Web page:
Miss R. I fear, sir, he's absent now; or such a declaration would have come more properly from himself.

Croak. Himself, madam ! he would die before he could make such a confession ; and if he had not a channel for his passion through nie, it would, ere now, have drowned his understandiny.

Miss R. I must grant, sir, there are attractions in modest diffidence, above the force of words. A silent address is the genuine eloquence of sincerity.

Croak. Madam, he has forgot to speak any other language; silence is become his mother tongue.

Miss R. And it must be confessed, sir, it speaks very powerfully in his favour. And yet, I sliall be

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thought too forward in making such a confession; Sha'n't I, Mr. Leontine?

Leon. Confusion! my reserve will undo me. But, if modesty attracts her, impudence may disgust her. I'll try. [Aside.] Don't imagine from my silence, madam, that I want a due sense of the honour and happiness intended me. My father, madam, tells me, your humble servant is not totally indifferent to you. He linires you; I adore you; and when we come together,, upon my soul, I believe we shall be the happiest couple in all St. James's.

Miss R. If I could flatter myself, you thought as you speak, sir,

Leon. Doubt my sincerity, madam ? By your dear self, I swear. Ask the brave, if they desire glory ask cowards, if they covet safety

Croak. Well, well, no more questions about it.

Leon. Ask the sick, if they long for health-ask misers, if they love money--ask

Croak. Ask a fool, if he can talk nonsense! What's come over the boy ?-What signifies asking, when there's not a soul to give you an answer? Ify you

would ask to the purpose, ask this lady's consent to make you happy.

Miss R. Why, indeed, sir, his uncommon ardour almost compels me—forces me to comply: And yet, I'm afraid he'll despise a conquest gained with too much ease ; won't you,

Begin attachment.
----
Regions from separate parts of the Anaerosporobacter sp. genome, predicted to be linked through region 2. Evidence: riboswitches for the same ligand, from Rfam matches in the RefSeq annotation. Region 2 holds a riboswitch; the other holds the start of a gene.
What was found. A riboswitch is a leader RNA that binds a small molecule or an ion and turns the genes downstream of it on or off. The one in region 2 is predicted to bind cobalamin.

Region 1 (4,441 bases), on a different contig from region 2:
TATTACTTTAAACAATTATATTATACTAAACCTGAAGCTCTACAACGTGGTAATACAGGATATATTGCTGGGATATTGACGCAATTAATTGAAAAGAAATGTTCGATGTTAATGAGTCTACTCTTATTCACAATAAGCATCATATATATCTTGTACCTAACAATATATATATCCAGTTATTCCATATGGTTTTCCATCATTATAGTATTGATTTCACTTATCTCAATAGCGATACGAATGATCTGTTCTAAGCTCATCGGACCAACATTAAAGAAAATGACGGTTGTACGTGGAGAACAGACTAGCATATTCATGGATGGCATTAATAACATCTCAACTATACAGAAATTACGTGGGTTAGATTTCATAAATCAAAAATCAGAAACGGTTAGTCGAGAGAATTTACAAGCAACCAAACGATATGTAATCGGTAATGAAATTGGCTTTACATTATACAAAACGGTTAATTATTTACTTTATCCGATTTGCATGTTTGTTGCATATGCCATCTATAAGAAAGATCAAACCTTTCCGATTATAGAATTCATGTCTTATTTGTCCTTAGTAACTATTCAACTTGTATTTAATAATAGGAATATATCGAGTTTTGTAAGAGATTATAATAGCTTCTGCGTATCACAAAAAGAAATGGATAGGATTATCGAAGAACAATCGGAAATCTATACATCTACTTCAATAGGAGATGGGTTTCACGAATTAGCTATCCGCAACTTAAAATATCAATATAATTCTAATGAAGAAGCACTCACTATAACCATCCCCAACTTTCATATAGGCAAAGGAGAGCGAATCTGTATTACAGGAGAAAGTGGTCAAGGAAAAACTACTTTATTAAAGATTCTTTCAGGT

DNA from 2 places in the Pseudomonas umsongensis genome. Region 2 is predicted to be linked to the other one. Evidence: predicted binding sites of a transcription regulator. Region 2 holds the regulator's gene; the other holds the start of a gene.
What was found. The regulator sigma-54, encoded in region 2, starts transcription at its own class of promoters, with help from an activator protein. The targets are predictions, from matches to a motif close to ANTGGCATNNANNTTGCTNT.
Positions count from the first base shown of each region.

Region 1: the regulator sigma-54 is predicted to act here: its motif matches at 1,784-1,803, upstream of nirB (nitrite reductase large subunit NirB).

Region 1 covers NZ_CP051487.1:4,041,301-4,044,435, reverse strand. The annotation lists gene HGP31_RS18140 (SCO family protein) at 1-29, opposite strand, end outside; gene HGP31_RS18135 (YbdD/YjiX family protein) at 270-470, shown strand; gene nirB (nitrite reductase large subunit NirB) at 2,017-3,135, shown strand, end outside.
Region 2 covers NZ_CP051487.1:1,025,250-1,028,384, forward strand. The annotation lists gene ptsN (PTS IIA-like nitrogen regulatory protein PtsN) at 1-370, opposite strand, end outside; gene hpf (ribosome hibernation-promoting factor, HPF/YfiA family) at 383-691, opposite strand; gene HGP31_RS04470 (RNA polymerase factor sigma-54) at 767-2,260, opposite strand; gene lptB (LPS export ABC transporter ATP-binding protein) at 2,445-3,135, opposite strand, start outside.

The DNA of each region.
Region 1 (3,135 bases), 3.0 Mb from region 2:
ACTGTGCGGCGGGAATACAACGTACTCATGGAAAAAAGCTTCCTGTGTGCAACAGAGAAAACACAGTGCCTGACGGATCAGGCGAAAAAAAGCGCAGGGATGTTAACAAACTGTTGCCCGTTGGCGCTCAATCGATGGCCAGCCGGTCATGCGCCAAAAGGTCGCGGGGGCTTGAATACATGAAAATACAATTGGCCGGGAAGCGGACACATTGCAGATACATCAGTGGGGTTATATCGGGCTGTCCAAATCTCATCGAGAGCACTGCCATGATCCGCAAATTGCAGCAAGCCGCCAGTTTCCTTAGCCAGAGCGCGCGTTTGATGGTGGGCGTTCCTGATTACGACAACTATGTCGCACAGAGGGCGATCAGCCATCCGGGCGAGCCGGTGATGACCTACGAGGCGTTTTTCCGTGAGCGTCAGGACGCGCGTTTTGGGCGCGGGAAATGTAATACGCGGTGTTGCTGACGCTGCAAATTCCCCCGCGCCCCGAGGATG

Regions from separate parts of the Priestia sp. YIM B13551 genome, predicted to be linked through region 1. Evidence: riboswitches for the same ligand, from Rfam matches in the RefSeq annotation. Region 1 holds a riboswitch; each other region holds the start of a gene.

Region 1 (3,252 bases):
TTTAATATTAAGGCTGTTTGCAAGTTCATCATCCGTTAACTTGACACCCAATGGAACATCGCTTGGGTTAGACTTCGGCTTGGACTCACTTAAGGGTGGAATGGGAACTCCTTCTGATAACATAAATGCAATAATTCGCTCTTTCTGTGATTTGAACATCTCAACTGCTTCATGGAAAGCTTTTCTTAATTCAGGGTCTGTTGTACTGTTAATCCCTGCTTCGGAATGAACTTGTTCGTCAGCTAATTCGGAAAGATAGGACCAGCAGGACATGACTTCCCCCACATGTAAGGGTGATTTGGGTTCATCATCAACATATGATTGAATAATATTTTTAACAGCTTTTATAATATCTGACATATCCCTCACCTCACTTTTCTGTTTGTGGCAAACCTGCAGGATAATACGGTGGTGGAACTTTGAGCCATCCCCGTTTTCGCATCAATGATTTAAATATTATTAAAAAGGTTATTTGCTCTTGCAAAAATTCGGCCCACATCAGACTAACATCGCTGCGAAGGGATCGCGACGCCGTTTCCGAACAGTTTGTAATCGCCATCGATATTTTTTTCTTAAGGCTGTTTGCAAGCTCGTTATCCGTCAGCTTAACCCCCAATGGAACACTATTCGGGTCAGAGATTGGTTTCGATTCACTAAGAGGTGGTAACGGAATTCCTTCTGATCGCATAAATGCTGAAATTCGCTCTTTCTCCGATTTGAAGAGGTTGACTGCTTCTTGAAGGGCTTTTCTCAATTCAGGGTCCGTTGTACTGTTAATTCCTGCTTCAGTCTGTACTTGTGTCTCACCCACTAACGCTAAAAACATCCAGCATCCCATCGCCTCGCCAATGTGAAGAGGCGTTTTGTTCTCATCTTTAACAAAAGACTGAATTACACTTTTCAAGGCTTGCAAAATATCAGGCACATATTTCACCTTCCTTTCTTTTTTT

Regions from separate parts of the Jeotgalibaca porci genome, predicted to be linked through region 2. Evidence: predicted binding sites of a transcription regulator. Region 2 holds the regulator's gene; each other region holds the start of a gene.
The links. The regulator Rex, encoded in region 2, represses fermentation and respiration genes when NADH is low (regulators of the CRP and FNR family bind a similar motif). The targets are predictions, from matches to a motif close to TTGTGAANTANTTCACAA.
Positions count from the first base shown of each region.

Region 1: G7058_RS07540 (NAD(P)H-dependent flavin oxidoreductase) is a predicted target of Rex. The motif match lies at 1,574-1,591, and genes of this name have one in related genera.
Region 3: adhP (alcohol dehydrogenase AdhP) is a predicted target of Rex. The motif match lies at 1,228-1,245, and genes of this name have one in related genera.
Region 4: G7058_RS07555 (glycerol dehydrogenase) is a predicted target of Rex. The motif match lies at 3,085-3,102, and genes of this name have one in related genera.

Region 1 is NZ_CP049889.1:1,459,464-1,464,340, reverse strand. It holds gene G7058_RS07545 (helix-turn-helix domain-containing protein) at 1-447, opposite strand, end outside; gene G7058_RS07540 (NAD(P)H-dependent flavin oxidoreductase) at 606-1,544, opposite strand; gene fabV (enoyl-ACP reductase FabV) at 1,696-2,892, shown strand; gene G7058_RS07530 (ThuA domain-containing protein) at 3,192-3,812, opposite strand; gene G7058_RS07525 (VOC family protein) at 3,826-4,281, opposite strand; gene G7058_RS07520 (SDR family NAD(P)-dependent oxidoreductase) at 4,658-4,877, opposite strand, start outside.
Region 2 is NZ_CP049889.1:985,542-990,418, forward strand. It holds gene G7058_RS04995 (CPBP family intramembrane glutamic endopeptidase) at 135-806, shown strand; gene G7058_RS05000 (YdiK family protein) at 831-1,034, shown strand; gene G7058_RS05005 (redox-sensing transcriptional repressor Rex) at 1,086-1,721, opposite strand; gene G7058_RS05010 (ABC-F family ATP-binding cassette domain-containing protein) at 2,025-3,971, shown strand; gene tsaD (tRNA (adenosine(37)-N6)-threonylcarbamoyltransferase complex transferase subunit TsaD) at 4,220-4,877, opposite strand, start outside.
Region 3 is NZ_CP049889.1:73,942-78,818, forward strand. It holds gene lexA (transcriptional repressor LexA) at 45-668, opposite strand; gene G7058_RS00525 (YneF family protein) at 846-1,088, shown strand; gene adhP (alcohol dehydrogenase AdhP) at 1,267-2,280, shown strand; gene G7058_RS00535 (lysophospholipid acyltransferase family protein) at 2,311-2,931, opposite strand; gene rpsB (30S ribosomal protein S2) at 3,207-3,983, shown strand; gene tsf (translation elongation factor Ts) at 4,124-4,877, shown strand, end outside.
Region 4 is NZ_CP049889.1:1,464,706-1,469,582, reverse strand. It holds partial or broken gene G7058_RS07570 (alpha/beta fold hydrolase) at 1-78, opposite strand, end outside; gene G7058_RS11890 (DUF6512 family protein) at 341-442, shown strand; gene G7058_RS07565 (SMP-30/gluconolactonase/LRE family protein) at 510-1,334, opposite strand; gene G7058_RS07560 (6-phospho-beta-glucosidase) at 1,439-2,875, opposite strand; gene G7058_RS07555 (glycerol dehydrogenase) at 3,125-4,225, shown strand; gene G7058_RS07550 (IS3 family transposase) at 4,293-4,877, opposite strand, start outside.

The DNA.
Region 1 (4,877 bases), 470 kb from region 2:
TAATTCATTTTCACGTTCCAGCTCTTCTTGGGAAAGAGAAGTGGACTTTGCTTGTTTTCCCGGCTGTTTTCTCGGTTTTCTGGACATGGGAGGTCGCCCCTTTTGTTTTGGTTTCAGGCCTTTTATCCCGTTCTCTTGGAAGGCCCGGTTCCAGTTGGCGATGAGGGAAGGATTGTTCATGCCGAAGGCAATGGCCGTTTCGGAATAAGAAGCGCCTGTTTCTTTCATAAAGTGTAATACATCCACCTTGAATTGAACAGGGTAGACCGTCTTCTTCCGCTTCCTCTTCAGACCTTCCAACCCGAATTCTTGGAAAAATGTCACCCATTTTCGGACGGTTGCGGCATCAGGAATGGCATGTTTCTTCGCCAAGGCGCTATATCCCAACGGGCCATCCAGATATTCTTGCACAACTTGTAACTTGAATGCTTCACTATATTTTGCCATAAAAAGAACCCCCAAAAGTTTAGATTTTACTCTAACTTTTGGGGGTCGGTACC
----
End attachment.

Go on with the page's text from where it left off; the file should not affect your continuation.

Mr. Leontine? Leon, Confusion! [Aside.] O by no means, madam, by no means. And yet, madam, you talked of force. There is nothing I would avoid so much as compulsion in a thing of this kind. No, madam, I will still be generous, and leave you at liberty to refuse.

Croak. But I tell you, sir, the lady is not at liberty. It's a match. You see she says nothing-Silence gives consent.

Get you

Leon. But, sir, she talked of force. Consider, sir, the cruelty of constraining her inclinations.

Croak. But I say there's no cruelty. Don't you know, blockhead, that girls have always a roundabout way of saying yes before company? So get you both gone together into the next room, and hang him that interrupts the tender explanation. gone, I say; I'll not hear a word.

Leon. But, sir, I must beg leave to insist

Croak. Get off, you puppy, or I'll beg leave to insist upon knocking you down. Stupid whelp! But I don't wonder—the boy takes entirely after his mother.

[Exeunt Miss Rich and LEONTINE,

Enter MRS. CROAKER. Mrs. C. Mr. Croaker, I bring you something, my dear, that I believe will make

you

smile. Croak. I'll hold you a guinea of that, my dear.

Mrs. C. A letter; and, as I knew the hand, I ventured to open it.

Croak, And how can you expect your breaking open my letters should give me pleasure ?

Mrs. C. Poo! its from your sister at Lyons, and contains good news :-read it.

Croak. What a Frenchified cover is here! That sister of mine has some good qualities, but I could never teach her to fold a letter.

Mrs. C. Fold a fiddlestick! Read what it contains, Croak. [Reading.)

Dear Nick, An English gentleman, of large fortune, has, for some time, made private, though honourable, proposals to your daughter Olivia. They love each other tenderly, and I find she has consented, without letting any of the family know, to crown his addresses. As such good offers don't come every day, your own good sense,